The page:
I'm still reading. And I'm still so very thankful for the wonderful support I received from everyone who commented and emailed and prayed for me when I thought I had failed completely.
Yesterday I finished the Old Testament and began reading Matthew. So far it's been awesome to read all those words printed in red. I have found myself teary eyed more than once since beginning the New Testament.
I learned some important things from all those wonderful women who offered their support and wisdom when I was ready to quit the whole thing.
I learned that I do not, in fact have to do anything on my own. I have always understood my relationship with God as a parent-child relationship. He is my parent; I am His child. But I am also a parent, so I use my own experience to help me understand some of the things God does, some of the situations he lets me experience. And I know that in my role as a parent, I do not get my seven year old a glass of juice every time he wants one. I make him do it on his own. Because he can. Becuase I have given him experiences that have prepared him for a thirsty situation. I taught him to get his own glass of juice without any help from me. By this reasoning, I deduced that there should be some simple things (like reading the Bible, losing weight and doing my job) that I should be expected to do all by myself. Without any help from Him.
But someone who is really smart told me something that is, well... really smart. This is what she said:
Of course there are things your kids are expected to do all by themselves after you've taught them how. That's because your job as a parent is to prepare them for life without you. You won't always be there, so you have to be sure they are able to live when you're gone. But God isn't going anywhere. You're not expected to do things without His help because there will never be a time when He's not there for you. The point of your parenting is to make your kids independent; the point of His parenting is to make you dependent.
I also heard from more than one person that the Adversary will mess with people when we are on the right track. Could there be any righter track than committing to read the whole Bible, every word of the magnificent message God has given us, from cover to cover? Is there any righter track than spending at least a whole hour in His Word every day?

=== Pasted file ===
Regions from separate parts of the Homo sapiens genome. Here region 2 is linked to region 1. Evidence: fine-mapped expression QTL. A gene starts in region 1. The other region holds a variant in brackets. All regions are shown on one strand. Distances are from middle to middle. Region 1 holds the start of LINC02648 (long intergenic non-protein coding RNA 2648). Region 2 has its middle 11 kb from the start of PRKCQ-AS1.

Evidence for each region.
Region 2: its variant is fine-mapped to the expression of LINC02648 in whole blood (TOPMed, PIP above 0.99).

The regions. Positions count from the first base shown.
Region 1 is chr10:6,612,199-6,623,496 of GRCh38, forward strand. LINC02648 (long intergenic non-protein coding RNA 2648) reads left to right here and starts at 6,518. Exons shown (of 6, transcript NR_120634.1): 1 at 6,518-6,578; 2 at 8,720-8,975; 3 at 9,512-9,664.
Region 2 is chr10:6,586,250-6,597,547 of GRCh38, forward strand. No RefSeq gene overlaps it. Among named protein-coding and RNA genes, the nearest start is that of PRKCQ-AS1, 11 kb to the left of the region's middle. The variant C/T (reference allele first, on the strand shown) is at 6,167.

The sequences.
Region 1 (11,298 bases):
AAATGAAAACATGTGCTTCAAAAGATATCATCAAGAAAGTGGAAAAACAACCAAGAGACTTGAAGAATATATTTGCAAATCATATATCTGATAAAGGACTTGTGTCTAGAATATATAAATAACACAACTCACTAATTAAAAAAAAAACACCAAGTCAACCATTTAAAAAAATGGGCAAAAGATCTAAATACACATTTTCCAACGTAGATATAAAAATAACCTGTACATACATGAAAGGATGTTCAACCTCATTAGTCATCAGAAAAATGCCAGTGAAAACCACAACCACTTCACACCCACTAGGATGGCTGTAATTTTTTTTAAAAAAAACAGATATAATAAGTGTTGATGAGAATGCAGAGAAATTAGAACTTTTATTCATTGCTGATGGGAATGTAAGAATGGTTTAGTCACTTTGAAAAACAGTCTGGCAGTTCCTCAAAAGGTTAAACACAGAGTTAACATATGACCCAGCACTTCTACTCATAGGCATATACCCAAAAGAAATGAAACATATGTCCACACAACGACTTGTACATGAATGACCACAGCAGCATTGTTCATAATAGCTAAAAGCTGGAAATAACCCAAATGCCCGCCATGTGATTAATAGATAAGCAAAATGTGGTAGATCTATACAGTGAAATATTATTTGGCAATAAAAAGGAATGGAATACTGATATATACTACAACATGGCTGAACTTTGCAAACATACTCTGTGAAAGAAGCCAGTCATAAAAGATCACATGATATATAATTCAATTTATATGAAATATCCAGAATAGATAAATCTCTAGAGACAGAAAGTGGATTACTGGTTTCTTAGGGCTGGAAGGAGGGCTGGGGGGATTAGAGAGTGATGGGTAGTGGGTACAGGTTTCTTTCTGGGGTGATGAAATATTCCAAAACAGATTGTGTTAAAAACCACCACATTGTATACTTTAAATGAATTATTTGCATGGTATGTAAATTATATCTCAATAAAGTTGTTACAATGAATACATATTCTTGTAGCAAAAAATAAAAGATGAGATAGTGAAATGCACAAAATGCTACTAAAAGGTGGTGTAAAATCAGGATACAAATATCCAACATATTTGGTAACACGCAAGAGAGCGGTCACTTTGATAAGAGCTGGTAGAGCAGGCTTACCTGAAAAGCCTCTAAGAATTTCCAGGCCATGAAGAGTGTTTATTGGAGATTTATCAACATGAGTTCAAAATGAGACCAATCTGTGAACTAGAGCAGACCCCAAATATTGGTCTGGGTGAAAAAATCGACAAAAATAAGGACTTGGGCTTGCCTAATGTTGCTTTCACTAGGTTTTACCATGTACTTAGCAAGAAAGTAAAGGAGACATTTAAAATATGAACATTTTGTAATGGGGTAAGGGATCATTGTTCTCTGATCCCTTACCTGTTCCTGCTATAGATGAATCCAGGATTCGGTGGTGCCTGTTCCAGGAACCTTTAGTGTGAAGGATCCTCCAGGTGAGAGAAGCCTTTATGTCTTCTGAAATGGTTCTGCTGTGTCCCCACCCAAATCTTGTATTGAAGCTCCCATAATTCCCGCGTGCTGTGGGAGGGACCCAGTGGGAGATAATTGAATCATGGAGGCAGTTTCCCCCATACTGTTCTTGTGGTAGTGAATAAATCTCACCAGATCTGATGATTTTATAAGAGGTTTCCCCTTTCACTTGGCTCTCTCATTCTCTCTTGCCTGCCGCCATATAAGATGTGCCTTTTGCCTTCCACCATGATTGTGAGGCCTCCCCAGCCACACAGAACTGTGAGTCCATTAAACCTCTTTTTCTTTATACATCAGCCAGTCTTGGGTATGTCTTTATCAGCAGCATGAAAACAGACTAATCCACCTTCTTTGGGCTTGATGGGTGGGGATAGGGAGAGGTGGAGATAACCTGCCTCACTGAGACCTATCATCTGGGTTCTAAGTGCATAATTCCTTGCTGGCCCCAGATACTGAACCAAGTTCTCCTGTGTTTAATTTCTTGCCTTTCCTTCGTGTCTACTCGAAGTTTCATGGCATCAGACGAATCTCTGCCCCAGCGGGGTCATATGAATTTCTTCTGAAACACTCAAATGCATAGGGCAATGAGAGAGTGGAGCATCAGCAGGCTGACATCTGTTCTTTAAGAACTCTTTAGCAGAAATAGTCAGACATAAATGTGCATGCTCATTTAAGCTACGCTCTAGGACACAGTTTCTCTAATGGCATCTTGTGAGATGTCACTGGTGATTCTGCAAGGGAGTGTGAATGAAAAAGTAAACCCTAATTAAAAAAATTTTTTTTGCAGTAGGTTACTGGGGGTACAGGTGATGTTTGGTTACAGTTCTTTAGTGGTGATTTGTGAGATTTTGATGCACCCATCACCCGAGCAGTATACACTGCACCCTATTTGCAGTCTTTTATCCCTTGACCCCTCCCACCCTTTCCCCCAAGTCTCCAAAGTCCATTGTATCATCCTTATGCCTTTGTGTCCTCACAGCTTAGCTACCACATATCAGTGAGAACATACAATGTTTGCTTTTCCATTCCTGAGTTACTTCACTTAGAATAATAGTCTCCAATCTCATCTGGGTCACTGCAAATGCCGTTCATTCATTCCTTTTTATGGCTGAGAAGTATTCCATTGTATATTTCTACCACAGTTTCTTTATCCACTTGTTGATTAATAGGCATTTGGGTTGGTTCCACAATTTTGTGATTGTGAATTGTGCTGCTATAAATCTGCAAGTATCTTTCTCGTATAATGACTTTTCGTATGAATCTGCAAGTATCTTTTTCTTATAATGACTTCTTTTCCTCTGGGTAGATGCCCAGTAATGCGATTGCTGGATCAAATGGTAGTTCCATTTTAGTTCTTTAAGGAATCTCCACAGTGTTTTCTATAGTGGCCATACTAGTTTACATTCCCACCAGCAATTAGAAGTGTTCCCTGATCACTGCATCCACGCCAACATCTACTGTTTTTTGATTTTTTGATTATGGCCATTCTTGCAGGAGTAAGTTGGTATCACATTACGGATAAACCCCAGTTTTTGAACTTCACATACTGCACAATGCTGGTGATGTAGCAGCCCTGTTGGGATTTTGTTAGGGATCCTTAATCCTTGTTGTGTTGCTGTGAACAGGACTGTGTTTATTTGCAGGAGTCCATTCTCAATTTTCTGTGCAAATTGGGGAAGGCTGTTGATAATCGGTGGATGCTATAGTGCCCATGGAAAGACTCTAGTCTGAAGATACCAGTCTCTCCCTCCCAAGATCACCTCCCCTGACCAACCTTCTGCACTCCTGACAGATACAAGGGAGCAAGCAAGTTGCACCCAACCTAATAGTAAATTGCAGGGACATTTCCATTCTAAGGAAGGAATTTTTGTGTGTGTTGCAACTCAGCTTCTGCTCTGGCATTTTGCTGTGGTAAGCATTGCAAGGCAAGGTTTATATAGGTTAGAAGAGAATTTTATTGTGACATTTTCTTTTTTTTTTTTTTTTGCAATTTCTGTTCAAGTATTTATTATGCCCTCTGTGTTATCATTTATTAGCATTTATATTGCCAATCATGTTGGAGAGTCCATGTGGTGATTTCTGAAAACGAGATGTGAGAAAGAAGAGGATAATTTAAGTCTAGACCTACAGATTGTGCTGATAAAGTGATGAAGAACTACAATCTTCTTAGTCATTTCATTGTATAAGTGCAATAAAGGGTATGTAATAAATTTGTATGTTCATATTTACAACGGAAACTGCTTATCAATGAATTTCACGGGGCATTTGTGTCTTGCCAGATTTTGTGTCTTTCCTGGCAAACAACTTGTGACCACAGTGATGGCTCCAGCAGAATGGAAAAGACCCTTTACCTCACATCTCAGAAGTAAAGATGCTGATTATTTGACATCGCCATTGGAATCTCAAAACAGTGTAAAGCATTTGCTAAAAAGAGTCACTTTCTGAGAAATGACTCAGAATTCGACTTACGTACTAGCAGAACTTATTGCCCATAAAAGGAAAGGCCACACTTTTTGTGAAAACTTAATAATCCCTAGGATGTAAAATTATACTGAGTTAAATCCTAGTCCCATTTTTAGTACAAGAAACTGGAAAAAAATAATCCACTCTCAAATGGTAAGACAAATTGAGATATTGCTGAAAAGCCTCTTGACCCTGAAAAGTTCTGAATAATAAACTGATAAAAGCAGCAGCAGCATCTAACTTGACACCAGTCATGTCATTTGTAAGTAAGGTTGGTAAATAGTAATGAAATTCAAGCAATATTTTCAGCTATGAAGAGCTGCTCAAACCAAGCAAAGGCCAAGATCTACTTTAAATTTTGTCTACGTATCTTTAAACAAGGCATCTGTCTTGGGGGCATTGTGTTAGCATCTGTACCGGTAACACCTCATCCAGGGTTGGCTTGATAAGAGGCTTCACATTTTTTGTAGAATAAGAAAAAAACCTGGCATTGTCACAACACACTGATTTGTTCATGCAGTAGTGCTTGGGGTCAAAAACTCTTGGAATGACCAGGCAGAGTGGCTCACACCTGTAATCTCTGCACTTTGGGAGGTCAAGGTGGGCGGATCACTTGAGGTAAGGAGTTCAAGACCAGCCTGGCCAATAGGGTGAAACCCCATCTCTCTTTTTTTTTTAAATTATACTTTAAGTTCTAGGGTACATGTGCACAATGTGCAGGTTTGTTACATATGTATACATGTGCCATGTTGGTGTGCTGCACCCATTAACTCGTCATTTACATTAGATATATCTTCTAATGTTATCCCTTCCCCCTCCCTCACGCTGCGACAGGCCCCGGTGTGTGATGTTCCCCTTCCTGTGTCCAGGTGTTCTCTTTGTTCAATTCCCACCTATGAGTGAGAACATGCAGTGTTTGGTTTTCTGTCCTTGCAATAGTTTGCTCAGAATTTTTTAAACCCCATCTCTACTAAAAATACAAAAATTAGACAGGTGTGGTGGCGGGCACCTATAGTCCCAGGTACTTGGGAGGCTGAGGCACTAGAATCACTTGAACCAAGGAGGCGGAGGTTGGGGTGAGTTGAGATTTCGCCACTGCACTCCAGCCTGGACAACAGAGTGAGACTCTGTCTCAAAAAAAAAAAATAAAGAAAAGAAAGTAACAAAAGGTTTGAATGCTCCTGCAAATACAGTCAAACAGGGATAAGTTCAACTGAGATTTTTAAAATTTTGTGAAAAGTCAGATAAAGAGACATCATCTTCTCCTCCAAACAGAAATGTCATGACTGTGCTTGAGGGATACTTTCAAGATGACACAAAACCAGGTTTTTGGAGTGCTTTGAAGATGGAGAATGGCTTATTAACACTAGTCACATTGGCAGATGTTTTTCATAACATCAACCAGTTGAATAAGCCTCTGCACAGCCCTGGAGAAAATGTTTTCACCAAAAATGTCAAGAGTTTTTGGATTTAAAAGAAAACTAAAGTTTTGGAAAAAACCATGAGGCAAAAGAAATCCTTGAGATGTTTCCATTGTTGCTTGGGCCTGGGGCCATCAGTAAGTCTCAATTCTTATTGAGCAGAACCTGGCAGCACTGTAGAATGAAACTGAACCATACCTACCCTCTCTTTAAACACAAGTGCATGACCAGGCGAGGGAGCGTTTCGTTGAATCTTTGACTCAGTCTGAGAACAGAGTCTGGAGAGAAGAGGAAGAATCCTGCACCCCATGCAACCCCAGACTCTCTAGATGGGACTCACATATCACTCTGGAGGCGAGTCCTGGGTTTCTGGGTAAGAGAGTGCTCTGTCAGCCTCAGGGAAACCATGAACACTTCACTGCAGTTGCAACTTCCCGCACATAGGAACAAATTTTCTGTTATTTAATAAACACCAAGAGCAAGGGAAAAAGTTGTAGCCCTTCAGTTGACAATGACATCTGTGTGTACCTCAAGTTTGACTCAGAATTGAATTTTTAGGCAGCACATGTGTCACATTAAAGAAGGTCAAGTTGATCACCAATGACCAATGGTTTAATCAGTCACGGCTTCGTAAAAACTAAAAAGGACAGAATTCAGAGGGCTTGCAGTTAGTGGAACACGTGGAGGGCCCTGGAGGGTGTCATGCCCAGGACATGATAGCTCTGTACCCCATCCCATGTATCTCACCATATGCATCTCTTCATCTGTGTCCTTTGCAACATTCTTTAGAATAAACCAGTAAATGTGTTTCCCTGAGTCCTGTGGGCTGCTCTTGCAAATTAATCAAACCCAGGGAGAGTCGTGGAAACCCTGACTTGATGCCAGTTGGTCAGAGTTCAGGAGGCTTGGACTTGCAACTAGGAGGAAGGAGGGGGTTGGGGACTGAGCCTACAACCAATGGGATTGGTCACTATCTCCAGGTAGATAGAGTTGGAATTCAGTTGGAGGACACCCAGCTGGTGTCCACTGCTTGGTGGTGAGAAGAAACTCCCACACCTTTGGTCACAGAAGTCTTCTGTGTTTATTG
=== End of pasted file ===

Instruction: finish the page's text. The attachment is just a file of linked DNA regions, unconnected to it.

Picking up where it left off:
Someone else very wisely pointed out that God did not put the 90 Days expectation on us. We did that. I did that. God doesn't care how many days it takes to me to read His Word. He only cares that I read it. I haven't really failed if I am still reading... even on Day 95. I have much to learn from the words in that Book, and I won't really learn it if I am tearing through it at lightning speed in order to meet some self imposed deadline.
Finally, someone pointed out to me that we have seasons in our lives. We have to examine and evaluate each season to discover what this time is for. My life certainly has clearly defined seasons. Every year, in fact. Because I work full time from August to May, and I am home with my children from June to August. This season (the one in which I work full time and maintain my responsibilities as a wife/mom/homemaker) is a very busy one. Everything in my life right now is busy and fast paced. Maybe my time with God should be slower. Maybe every moment there should be savored. Next year, during the summer season (the one in which I can slow down & focus completely on my family), I am planning to Read the Bible in 90 Days... in 90 days. When I will have an hour a day. When I've already read through it and savored all the words.When life is not passing me by at breakneck speeds while I limp along & try to keep up.
For now, I'm still reading. And I'm savoring. And I'm thinking I will end up reading the Bible in 90 Days... in around 110 (maybe 120) days. That's okay, isn't it? Because the important thing is that I read it.